Spending Caps in Football

Besides the obvious example of North America's MLS, the concept of spending or salary caps are foreign concepts in the world of football.

Scarred by the example of the North American Soccer League (NASL) which ceased operations in 1984 on the back of teams spending money on the players they couldn't afford and not being able to secure a solid TV deal, the MLS wisely put a tight salary cap in place to help ensure the young leagues survival.

This unique structure does not exist in the domestic leagues across Europe though, and wild spending has taken some clubs to the wall.

QPR manager Harry Redknapp, who had no problem splashing the cash at previous clubs Tottenham Hotspurs and even Portsmouth, said this week to reporters:

"To make it fair, we should be able to spend as much as Manchester United," Redknapp griped. "What is fair play? One team can spend €200 million, another team can spend €10 million?

"Fair play would be everyone having the maximum of €40 million to spend on their team and then have to bring in some players from the youth team. Seven teams are on another planet to the rest. You don't have to be a genius to pick the top seven teams — it will be almost certainly be the same seven as last year."

After a summer in which Manchester United have attempted to rebuild their side under Louis van Gaal, bringing in Ander Herrera, Angel di Maria, Radamel Falcao, Daley Blind, Luke Shaw and Marcos Rojo, the club has spent a staggering 190 million euros.

But with Manchester United's unstoppable revenue streams, with fans all over the globe, they are comfortably able to spend this money and not run afoul of UEFA's Financial Fair Play.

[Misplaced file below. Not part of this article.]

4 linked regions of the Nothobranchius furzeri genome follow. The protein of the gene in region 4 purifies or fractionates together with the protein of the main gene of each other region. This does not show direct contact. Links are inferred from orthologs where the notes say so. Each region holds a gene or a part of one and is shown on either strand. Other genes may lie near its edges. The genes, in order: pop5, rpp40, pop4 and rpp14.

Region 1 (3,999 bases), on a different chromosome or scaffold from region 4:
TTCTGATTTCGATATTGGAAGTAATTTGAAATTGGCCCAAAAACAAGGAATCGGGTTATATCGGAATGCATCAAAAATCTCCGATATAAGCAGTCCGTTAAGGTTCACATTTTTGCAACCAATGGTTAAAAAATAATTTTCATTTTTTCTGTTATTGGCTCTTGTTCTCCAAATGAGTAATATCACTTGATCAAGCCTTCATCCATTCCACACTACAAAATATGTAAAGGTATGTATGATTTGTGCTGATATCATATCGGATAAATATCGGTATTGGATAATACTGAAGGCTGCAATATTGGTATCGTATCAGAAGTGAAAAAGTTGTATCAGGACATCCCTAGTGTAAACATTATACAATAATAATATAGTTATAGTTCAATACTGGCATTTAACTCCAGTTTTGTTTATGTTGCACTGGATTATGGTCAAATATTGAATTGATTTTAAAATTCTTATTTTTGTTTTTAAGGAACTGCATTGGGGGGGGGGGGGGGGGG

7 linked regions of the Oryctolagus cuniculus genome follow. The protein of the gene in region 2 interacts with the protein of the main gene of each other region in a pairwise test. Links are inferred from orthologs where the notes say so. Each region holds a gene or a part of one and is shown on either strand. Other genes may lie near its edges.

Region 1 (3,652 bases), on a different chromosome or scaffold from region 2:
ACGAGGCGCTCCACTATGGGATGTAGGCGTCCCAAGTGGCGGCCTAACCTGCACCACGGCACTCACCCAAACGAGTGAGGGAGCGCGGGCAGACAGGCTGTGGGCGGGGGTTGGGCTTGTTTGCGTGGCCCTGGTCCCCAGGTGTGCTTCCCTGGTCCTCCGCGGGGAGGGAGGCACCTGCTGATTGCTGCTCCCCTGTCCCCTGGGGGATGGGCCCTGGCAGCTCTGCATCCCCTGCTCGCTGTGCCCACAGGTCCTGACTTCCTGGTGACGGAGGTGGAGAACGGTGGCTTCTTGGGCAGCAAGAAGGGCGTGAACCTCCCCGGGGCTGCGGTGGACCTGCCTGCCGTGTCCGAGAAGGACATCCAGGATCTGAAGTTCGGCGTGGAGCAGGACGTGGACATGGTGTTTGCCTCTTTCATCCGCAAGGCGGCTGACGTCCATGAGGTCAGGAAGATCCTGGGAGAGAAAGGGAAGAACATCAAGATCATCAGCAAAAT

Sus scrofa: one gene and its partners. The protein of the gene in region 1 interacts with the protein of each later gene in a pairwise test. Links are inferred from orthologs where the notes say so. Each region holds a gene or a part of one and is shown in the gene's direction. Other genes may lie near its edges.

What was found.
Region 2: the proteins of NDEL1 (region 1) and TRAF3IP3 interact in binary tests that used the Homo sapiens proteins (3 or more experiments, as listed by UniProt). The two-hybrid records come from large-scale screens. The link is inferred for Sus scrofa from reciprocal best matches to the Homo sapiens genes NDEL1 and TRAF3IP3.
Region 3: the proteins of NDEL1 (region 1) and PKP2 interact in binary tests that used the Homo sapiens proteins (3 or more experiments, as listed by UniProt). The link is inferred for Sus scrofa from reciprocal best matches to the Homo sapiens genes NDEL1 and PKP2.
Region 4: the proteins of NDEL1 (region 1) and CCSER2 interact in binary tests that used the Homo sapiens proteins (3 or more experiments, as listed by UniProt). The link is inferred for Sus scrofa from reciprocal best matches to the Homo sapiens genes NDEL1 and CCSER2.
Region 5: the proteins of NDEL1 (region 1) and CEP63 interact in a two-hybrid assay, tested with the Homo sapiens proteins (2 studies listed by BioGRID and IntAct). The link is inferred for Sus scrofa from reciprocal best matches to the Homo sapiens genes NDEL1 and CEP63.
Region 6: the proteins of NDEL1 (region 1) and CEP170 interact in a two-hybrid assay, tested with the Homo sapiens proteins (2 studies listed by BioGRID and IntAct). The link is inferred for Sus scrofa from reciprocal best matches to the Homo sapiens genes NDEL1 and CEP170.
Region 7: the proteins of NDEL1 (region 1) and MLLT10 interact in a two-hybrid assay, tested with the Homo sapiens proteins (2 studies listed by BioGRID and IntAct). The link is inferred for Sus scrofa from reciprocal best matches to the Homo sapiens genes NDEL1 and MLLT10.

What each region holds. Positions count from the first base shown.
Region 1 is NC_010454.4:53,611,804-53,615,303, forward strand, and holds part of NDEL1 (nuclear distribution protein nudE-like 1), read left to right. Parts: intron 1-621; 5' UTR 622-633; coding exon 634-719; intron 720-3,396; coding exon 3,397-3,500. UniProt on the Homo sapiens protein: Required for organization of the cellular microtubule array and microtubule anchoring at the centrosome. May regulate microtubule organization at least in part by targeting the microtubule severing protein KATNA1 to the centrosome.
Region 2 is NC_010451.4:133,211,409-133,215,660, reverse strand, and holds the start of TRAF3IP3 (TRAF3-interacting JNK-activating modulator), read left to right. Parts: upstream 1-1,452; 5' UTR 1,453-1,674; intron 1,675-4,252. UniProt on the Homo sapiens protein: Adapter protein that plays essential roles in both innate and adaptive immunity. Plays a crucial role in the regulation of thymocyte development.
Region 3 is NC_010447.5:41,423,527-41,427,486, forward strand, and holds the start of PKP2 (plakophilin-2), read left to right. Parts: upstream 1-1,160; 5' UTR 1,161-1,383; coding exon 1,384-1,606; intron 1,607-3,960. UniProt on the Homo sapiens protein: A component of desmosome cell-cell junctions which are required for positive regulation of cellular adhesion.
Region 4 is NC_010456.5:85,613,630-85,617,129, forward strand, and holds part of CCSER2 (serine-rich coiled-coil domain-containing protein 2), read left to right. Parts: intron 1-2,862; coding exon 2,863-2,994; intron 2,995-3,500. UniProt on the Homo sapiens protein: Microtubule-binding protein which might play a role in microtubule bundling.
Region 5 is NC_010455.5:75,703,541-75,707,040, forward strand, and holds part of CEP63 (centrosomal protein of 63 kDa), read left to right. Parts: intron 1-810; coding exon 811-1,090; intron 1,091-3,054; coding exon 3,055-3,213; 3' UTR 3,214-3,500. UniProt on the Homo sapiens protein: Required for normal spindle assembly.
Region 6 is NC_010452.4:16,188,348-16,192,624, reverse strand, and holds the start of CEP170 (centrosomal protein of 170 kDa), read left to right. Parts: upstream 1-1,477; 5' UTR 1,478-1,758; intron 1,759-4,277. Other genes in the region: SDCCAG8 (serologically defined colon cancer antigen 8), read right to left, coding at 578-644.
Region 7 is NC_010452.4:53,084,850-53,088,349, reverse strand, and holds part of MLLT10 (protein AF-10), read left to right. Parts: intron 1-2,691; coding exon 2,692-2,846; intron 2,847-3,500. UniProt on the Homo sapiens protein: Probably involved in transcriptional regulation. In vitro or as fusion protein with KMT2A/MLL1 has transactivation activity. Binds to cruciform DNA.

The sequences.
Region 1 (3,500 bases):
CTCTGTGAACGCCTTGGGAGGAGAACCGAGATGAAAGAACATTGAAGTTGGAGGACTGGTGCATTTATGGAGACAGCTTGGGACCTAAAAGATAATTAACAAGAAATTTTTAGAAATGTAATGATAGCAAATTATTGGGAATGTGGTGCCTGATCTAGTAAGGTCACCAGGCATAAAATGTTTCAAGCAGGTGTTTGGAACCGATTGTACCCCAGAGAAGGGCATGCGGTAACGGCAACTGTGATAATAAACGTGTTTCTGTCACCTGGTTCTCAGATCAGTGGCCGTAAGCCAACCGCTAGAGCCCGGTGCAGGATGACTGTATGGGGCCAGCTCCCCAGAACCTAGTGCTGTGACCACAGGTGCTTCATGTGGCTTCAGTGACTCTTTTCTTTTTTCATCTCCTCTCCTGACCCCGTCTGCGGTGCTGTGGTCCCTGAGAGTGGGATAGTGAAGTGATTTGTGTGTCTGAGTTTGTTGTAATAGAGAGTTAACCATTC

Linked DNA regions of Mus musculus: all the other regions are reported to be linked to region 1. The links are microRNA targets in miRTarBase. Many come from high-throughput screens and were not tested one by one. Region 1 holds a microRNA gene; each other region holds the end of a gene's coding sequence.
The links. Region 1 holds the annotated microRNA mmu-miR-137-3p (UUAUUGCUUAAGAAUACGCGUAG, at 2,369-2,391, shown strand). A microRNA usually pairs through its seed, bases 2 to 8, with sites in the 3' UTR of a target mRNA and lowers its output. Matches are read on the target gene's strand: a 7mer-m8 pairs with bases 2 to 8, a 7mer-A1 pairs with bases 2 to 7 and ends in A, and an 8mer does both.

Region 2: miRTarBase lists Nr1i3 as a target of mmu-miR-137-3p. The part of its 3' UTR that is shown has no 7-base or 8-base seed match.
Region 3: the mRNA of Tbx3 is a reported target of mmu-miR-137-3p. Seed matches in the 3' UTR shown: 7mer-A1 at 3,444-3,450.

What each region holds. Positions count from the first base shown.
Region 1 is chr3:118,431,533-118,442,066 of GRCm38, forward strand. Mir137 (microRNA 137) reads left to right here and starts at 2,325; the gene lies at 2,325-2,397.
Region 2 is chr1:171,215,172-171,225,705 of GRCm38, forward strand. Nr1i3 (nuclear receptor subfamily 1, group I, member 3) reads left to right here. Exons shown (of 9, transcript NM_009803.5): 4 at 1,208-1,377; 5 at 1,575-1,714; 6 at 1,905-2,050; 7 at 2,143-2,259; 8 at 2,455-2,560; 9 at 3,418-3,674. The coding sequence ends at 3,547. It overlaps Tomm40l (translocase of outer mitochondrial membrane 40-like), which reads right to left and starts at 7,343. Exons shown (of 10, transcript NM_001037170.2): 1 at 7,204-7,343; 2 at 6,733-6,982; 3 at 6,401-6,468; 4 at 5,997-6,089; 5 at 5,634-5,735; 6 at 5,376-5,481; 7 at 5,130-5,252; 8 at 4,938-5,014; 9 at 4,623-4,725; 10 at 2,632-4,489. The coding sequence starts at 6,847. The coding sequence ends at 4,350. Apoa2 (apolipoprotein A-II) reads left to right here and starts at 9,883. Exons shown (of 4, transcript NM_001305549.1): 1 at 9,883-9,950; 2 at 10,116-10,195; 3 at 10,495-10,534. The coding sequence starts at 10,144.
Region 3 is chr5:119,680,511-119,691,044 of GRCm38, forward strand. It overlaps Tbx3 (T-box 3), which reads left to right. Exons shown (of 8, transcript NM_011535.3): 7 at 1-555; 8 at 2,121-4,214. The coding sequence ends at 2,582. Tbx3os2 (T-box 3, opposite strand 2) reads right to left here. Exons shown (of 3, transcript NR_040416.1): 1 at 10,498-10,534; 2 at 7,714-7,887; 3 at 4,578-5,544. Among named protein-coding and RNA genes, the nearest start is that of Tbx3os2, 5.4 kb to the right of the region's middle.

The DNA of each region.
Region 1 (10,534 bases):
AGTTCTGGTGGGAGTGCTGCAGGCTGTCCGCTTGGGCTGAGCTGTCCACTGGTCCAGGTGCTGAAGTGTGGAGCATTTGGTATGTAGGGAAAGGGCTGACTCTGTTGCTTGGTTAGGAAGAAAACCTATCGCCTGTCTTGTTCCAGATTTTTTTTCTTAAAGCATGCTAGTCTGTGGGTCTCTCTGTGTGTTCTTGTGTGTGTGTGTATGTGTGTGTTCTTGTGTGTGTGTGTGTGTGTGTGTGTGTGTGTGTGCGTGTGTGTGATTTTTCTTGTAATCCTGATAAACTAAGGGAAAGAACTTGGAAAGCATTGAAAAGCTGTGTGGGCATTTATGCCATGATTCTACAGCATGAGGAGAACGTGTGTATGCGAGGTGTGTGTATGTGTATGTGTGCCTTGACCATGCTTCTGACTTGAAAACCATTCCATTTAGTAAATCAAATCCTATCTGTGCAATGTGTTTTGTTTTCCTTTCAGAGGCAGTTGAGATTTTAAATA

The Financial Fair Play (FFP) regulations were put in place in 2011-2012 to essentially stop clubs from spending more than they earn in the pursuit of glory and then falling into financial ruin if this glory didn't either arrive or bring enough money back into the club.

A UEFA review of 655 European clubs in 2009 found that half of these clubs made a loss in the previous calendar year and that at least 20% of these clubs could be in financial peril.

In the past decade clubs like Fiorentina, Leeds United and Redknapp's former club Portsmouth became classic examples of sides that have spent beyond their means and then spiralled into the abyss to the point of almost going out of existence. In light of this, the logic behind FFP is sound.

If a club breaches the FFP rules, penalties could include fines, prize money for success in league or cup competitions being withheld, and transfer bans.

QPR themselves could be facing possible UEFA FFP sanctions after ending up with losses of over €80 million during the 2012-13 season, as they spent heavily in a vain attempt to stay in the Premier League.

Although the club was prompted back to the top flight at the first attempt, they may still be facing fines for spending beyond their income over the past few seasons and the threat of being kicked out of the League Cup, or worse, as early as next season if they don't address this problem.

It would appear that Mr. Redknapp would be better advise to sort out his own house before shouting over the wall at Manchester United.


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